Wow! Why are you even reading an article about technology? You clearly hate it. "Yes, the 'smart' phones not being smart is not unique to the iPhone, they all are nothing else than dumb terminals that are mobile with a pretty screen." I'm not sure if you've been living under a rock for the past 6 years, but this is what we call smart phones. So any other definition for what a smart phone should be in your imagination does not actually apply to the real world, or real world definitions. The smart phone came up with solutions to problems that didn't exist. That's what progress is, you come up with a new technology, people find uses for it, and now it's an integral part of their lives. The smart watches are good for monitoring health levels, so as the technology progresses, it can become invaluable to people that are trying to live healthy lives. This is just a first step for smartwatches as this article points out, improvements have to be made. But nonetheless, you still have to learn how to walk before you can run. The first tv sets were not 3D 4K sets, they weren't even colored. Just give the technology some time and don't be so quick to judge something as unnecesary. 
moarsauce123
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moarsauce123,
User Rank: Ninja
3/10/2015 | 7:19:48 AM
Nothing smart about this watch...or the iPhone
I fully agree with the points made in the article. This is a dumb watch that is useless without an equally dumb iPhone that needs to ask a real computer for everything. Yes, the 'smart' phones not being smart is not unique to the iPhone, they all are nothing else than dumb terminals that are mobile with a pretty screen.

The Apple watch like all the other 'smart' watches are a solution to a problem that doesn't exist. And then it comes with obvious design flaws such as having it not even run 24 hours on one charge.
Keefen
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Keefen,
User Rank: Apprentice
3/9/2015 | 9:20:12 PM
Re: It is revolutionary
Haha so you are trying to tell me the Apple Watch is dung inside of a watch? Look I said I agree with the author on some points I just mean you can't call the Mac GUI, iPod and iPhone revolutionary according to his very own argument but I respect your opinion. I guess my point was the watch is going to blow open the fad phase of wearables so not just well off people will have them, it's going to make it 'cool' because Apple put it out and people will start buying the other brands more. Also I tried to point out in my opinion a truly revolutionary wearable with the Cricet android bracelet. But I appreciate you calling me out. And I do wish the Apple watch was better but, I have to say again the idea 'wait for version two because it'll have more or better features' is just funny to me because of course the 2nd version will be better that's the point of making a second version! To answer you though I think they're doing it right because I like the touch screen layout and its capabilities compared to other smart watches I've seen. Just my aesthetics I suppose. Maybe I am just a dung beetle :P
tjgkg
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tjgkg,
User Rank: Ninja
3/9/2015 | 7:23:13 PM
Re: It is revolutionary

Just exactly how is this watch "doing it right"? The author quite correctly points out how the other platforms did do things the right way EXCEPT for this device. If you think that maybe because the watch "looks good" or is "machined" or has that special "Apple gold" remember, you can package dung in a top class box and put a bow on it but it is still dung.

hlubinv8l
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hlubinv8l,
User Rank: Strategist
3/9/2015 | 7:21:51 PM
Re: First Apple Watch or...
"The point is that version 1.0 is really a gimmick designed to see how gullible the fanboi base is."

 

Nope. Apple made the Apple Watch just to piss off rabid haters like you.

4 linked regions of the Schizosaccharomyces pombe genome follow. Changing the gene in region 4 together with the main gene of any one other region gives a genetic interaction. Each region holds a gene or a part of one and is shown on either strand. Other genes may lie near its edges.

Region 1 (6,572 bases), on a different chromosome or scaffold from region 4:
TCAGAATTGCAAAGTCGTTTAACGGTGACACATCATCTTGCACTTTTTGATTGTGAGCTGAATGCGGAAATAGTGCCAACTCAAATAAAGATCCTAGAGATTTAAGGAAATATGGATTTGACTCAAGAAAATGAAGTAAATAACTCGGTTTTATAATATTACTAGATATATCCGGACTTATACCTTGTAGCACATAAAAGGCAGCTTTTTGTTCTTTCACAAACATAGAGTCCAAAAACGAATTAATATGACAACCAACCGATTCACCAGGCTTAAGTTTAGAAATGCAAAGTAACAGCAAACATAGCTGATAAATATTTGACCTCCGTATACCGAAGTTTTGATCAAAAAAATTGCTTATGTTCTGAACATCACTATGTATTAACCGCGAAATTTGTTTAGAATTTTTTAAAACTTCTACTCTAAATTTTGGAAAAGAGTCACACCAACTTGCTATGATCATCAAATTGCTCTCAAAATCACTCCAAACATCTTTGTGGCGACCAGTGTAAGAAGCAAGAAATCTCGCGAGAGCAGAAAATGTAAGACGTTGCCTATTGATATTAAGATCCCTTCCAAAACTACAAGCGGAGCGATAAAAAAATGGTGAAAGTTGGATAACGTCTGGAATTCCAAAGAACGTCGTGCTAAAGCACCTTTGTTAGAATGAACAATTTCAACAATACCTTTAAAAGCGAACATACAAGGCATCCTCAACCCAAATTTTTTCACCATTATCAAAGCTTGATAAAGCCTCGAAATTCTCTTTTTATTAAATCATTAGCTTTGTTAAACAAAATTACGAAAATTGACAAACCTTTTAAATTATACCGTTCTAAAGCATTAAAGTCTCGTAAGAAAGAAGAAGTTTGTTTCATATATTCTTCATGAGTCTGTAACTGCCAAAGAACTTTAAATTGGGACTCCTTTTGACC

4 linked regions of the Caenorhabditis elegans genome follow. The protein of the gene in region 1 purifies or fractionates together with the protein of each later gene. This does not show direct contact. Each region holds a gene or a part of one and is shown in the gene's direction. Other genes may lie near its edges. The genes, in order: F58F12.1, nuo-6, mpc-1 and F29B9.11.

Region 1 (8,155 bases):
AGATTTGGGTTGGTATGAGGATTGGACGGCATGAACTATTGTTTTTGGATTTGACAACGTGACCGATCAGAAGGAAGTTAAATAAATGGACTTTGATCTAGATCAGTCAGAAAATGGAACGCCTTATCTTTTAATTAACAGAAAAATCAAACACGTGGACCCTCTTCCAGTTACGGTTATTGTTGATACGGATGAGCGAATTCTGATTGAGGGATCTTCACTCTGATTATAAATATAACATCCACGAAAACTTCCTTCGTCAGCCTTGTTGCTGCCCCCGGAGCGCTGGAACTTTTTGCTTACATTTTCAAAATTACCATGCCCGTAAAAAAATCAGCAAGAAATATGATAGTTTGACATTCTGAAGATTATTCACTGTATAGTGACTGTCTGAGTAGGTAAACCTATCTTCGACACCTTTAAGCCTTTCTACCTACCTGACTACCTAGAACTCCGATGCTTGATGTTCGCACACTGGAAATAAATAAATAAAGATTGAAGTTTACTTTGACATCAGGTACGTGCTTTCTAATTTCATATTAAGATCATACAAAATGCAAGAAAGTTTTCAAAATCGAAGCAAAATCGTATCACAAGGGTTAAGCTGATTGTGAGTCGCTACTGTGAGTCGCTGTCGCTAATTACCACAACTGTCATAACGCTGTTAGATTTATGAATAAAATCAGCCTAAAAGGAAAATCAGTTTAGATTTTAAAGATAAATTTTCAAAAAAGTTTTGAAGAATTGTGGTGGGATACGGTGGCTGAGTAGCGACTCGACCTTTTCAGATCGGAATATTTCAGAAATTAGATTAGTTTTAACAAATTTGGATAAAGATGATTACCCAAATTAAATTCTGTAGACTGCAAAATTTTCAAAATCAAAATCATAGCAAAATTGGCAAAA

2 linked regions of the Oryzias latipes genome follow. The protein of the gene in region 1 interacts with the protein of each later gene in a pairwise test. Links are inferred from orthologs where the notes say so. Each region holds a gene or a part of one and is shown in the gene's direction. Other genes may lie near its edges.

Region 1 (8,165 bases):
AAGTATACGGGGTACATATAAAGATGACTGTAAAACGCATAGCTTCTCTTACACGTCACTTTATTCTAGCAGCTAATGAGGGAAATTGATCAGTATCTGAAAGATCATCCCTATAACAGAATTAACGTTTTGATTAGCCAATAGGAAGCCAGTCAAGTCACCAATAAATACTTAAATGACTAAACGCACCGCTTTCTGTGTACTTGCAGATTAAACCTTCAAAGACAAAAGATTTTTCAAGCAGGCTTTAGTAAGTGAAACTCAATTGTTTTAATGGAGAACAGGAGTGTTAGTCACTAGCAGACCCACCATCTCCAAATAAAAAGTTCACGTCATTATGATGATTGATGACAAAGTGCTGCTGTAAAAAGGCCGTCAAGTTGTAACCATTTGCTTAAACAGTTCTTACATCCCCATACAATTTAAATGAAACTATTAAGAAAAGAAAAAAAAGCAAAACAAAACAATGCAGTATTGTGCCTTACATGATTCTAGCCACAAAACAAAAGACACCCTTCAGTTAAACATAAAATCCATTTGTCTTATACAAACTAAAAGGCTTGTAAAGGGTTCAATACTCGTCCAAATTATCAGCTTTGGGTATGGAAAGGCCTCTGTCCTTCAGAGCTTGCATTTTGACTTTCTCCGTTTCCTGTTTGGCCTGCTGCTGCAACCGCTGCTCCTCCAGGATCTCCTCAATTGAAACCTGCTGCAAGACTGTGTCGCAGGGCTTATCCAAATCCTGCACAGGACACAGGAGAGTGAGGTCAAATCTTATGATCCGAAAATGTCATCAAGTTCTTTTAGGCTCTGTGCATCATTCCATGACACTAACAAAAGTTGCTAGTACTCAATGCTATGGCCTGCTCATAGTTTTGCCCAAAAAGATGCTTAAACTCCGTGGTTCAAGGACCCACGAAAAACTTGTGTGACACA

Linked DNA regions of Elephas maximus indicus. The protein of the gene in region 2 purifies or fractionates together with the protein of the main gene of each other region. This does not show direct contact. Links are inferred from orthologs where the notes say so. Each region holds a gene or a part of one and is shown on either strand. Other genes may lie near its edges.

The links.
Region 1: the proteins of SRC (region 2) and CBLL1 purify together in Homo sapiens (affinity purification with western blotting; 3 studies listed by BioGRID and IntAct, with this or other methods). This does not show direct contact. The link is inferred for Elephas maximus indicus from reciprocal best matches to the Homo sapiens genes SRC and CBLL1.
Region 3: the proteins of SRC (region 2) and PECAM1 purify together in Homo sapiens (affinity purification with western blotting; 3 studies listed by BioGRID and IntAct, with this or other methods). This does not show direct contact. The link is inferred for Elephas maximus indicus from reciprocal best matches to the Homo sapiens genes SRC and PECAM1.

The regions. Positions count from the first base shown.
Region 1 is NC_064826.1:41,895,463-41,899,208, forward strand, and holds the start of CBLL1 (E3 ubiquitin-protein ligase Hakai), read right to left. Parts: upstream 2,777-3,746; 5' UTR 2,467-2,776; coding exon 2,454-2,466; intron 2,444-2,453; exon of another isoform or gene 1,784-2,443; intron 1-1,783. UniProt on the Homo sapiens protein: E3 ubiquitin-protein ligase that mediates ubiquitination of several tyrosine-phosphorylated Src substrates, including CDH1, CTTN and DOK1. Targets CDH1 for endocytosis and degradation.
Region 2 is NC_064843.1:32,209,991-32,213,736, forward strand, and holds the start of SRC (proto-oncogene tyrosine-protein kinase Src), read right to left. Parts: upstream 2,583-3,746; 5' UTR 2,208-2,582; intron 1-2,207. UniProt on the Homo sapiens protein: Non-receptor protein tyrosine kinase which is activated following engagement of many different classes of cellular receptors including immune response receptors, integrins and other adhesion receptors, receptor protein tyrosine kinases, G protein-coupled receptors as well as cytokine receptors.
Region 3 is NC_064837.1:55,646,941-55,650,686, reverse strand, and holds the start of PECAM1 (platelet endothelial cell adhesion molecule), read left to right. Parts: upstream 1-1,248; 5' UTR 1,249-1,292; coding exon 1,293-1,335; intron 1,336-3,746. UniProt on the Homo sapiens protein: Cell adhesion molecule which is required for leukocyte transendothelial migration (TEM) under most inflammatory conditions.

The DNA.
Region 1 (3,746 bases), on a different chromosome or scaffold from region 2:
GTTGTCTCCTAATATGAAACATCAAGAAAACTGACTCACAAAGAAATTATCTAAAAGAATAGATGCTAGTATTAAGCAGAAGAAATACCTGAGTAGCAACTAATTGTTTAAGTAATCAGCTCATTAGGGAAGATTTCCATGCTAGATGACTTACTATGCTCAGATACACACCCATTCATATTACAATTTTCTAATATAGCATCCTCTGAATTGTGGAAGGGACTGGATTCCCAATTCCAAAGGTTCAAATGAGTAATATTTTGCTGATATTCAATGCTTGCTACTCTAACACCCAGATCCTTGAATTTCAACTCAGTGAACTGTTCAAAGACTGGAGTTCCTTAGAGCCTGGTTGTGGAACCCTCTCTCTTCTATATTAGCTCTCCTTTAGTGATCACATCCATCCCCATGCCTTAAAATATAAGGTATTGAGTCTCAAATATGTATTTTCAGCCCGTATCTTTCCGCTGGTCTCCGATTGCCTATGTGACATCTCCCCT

That's the only reason they made it.

 

(We now return to something resembling rationality. ;-))
tjgkg
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tjgkg,
User Rank: Ninja
3/9/2015 | 7:18:10 PM
Re: First Apple Watch or...

The point is that version 1.0 is really a gimmick designed to see how gullible the fanboi base is. In tech everyone knows to stay away from version 1.0 of anything. Something as overpriced and questionable as this further reinforces that admonition.

tjgkg
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tjgkg,
User Rank: Ninja
3/9/2015 | 7:15:47 PM
Re: Price

Honestly these prices are so insane and unrealistic. Right now there will be the usual fanbois scarfing them up. But the public will realize this device is not worth the premium and watch afficianados will never accept this as a luxury watch. Even the gold version.

tjgkg
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tjgkg,
User Rank: Ninja
3/9/2015 | 7:13:15 PM
Re: Price

I couldn't agree more. I actually own a few top end watches. Not only do they hold their value but they never become obsolete. You are paying for the craftsmanship and complications. There are real differences that justify the pricing. With the Apple watch, the $10,000 gold watch functions exactly the same way as the "cheap" $349 version. You get no additional functionality. The only difference is the gold case. And Apple marketing is trying to sell some rubbish about how their gold is better than regular gold. That is trly ludicrous.

Thomas Claburn
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Thomas Claburn,
User Rank: Author
3/9/2015 | 5:34:03 PM
Re: Price
Part of what allows watchmakers to charge tens of thousands of dollars for a watch is that mechanical hardware can retain its price over decades. A Rolex from the 1960s is probably still going to cost a lot and may show up at auction houses like Christie's. I have trouble seeing that for a software-dependent product. In fifty years, the Apple Watch Edition will probably not work because the software and wireless standards will have moved on. And if that's the case, then it will depreciate in value over time rather than appreciate like pure hardware.
H@mmy
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[email protected],
User Rank: Ninja
3/9/2015 | 4:25:26 PM
Price
$349 for 38mm, $399 for 42mm sizes.
Apple Watch (steel case) starts at $549 (38mm) and goes up to $1,049, depending on band. 42mm is $50 more.
Apple Watch Edition (18-karat gold case) starts at $10,000.